This article originally appeared in the September/October issue of PARCEL.
“The process is broken!” “What is the problem?” “Can we do it better?” “Because we have always done it this way.” These might be some common phrases used across your company — especially in a distribution center. So, what is the best way to tackle the process and answer the questions? There are tools and processes in the Lean toolbox to help. The buzz words of Kaizen, Lean Manufacturing, and Six Sigma may sound familiar. The bad news is, these terms may seem overwhelming, complex, or outside the skill set of employees. The good news is, this is not true. Let’s break down these tools and philosophies into simple understanding and find which ones will work best for your business practices.
Finding the Right Fit
Kaizen, by definition, means to take apart and make good. The intent is to continuously improve all functions, processes, and involve all employees – from the CEO to the assembly line worker. Lean Manufacturing is a management philosophy derived from the Toyota Production System. Lean Manufacturing is a systematic method for elimination of waste in a process or reduction of non-value added work. Six Sigma is a step further. Six Sigma seeks to improve the quality of the output of a process to identify and remove causes of defect and reduce variability in these processes. Each Six Sigma project follows a defined sequence of steps and has specific value targets. For example, the goal may be to reduce process cycle time, reduce pollution, reduce costs, or increase customer satisfaction. Never mind the lingo, technical jargon, and proper implementation of these philosophies — they all mean the same thing: continuous improvement. Let’s talk about the benefits and tools that work!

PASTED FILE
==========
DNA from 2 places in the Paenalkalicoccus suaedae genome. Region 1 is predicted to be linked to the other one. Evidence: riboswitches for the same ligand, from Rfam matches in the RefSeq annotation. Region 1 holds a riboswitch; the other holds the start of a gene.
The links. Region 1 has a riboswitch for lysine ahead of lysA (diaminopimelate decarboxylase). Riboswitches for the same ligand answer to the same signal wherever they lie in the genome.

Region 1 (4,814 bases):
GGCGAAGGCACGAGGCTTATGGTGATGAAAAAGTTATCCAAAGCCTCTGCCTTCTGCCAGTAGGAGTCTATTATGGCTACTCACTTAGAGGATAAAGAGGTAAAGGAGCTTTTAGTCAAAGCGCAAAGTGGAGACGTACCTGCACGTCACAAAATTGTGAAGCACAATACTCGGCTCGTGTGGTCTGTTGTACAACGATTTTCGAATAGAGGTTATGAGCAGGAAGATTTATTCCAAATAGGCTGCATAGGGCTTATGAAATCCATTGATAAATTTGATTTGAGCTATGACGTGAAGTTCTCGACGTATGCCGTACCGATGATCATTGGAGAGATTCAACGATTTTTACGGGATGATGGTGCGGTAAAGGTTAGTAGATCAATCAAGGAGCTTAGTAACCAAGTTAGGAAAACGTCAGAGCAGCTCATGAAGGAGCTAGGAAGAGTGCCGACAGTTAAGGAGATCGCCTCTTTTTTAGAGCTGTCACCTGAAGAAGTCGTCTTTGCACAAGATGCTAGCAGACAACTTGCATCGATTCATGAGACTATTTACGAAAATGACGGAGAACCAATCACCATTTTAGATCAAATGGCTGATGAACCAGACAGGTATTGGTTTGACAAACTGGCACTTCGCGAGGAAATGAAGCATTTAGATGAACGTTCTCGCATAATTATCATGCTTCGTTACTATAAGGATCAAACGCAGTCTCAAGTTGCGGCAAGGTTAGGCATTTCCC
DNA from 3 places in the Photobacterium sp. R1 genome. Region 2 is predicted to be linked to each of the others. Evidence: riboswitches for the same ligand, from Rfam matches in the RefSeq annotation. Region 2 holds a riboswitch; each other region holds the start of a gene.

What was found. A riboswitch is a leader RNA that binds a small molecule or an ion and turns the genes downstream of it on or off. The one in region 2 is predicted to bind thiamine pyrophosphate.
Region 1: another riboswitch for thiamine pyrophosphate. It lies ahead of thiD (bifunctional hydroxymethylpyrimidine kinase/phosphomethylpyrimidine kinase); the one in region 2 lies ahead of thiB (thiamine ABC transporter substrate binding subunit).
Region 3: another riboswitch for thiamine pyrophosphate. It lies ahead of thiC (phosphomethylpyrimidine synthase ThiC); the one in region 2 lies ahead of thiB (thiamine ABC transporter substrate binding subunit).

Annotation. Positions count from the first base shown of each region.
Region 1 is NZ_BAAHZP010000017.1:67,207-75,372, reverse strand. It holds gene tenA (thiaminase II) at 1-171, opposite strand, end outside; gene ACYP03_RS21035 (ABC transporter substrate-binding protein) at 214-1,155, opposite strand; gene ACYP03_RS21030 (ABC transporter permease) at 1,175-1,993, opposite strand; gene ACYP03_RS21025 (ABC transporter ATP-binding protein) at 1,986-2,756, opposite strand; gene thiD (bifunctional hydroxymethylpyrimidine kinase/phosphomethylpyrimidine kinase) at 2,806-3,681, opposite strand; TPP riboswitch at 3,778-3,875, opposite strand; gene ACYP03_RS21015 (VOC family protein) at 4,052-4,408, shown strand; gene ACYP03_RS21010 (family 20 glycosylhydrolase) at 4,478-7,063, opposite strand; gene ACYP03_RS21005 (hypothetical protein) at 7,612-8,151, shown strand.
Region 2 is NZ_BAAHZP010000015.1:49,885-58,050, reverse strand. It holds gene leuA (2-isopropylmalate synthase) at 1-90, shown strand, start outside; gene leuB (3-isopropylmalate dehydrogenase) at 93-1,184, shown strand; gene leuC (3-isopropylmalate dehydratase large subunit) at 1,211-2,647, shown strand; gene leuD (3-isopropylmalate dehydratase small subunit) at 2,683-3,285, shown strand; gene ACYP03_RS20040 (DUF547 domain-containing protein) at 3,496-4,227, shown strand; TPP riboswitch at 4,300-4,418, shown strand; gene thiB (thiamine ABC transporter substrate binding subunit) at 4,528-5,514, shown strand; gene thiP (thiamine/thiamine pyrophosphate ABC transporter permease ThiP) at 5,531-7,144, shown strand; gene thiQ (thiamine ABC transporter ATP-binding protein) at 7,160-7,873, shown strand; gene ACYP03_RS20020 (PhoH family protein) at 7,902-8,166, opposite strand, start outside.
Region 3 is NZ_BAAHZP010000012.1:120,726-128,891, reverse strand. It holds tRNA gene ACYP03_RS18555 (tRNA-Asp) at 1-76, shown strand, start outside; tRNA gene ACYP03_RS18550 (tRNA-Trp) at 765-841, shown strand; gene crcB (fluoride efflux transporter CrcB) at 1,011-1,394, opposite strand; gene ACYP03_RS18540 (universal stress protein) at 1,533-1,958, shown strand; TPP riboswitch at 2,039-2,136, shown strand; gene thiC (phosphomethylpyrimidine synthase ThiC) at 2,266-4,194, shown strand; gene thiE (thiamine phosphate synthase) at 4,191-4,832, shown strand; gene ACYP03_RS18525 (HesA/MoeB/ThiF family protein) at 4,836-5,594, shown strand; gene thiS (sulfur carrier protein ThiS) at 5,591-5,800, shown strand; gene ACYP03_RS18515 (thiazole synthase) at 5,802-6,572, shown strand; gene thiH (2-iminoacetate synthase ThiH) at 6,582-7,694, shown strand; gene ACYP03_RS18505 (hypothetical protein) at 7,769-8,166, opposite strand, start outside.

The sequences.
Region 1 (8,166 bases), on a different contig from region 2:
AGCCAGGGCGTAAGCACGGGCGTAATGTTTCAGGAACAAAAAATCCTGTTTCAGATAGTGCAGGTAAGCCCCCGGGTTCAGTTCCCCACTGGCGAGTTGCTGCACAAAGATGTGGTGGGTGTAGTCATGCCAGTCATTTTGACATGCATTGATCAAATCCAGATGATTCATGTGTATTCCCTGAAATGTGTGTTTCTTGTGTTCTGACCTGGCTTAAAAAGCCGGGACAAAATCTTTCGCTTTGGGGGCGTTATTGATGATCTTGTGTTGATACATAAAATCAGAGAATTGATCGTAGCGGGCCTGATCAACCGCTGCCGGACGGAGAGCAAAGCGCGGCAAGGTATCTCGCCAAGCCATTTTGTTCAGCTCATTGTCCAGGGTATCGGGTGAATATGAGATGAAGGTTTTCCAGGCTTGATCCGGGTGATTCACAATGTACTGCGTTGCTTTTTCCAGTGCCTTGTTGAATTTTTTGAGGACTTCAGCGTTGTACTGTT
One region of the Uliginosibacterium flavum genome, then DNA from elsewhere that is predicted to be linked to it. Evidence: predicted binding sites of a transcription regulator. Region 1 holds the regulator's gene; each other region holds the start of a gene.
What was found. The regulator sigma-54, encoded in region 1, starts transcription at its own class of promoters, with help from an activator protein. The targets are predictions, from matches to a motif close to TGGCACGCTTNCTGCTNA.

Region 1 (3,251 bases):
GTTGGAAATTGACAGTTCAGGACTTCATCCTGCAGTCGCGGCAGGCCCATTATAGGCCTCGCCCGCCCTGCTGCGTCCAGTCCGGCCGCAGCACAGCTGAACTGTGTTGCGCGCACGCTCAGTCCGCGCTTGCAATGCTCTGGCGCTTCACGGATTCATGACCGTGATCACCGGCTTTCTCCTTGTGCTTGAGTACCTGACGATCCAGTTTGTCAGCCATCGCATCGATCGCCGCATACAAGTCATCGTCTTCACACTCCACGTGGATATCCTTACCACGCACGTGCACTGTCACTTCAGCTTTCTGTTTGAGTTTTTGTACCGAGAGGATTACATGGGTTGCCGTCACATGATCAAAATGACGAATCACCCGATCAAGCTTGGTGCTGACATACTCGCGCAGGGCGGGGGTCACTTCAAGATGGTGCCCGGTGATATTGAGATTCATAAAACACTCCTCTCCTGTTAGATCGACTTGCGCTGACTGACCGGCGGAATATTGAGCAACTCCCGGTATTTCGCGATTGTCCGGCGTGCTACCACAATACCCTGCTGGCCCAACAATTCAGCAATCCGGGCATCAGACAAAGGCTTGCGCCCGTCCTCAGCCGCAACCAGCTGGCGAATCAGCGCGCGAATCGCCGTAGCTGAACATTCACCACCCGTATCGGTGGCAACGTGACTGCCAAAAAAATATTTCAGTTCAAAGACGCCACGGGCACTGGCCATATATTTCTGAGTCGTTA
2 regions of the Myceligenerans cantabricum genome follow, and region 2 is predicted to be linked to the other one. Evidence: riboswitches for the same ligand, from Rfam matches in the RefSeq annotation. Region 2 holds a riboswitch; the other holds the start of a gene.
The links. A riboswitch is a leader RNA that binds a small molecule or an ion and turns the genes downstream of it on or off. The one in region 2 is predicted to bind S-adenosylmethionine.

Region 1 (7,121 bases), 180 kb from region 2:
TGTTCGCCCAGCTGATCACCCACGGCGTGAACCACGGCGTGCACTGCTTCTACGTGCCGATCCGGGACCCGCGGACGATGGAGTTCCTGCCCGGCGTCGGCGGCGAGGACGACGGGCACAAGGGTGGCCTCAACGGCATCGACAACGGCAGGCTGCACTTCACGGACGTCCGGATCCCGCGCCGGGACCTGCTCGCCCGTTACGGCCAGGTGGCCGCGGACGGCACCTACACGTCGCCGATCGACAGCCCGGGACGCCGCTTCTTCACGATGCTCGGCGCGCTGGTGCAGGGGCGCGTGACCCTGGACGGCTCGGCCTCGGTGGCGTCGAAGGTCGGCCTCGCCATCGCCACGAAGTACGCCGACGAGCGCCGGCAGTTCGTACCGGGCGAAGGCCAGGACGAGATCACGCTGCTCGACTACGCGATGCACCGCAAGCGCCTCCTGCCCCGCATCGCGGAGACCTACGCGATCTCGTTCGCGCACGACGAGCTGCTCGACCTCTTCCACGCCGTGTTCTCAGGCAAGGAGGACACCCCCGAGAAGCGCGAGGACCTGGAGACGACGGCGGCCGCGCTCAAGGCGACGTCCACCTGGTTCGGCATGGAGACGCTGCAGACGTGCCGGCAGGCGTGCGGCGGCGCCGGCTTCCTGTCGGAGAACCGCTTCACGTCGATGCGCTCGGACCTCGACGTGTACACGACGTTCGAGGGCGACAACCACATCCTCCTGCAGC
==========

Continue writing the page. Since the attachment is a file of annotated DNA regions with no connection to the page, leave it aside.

Continuous improvement initiatives allow a company to eliminate waste and delays, remove interruptions, and create collaboration across the organization for creative solutions and engagement in daily activities. Perhaps even more importantly, it allows a company to increase customer satisfaction, thereby retaining their business. Kaizen is a great place to start in order to achieve all of these benefits.
The Kaizen process focuses on an identified problem or defect in the process. All those involved directly with the process, some upstream from the process and some downstream, should be included in the problem solving. It is also beneficial to include someone with no involvement for a fresh and neutral perspective. All team members should assemble and map the current process. This current state map should include the entire flow of the process considering all data such as inventory, materials, and customer requirements. A great way to visualize the process is to draw on a whiteboard. This visualization allows you to see waste and redundancy in the process and initiate plans on how to improve. Once the current state map is done, encourage all team members to share improvement ideas. The team may identify a better way to conduct the process, remove unnecessary or non-value added work, or steps to automate. Remember: small, incremental improvements are key! Once the improvement ideas are gathered, the process can be reconstructed to the future state or the new, improved process. Implement the changes and track the success of these changes. Because of complexity or changing business environment, some processes may require several reiterations of Kaizen or improvement. This does not indicate a failure. As long as improvement and learning are achieved, success is inevitable.
Getting to the Root of the Problem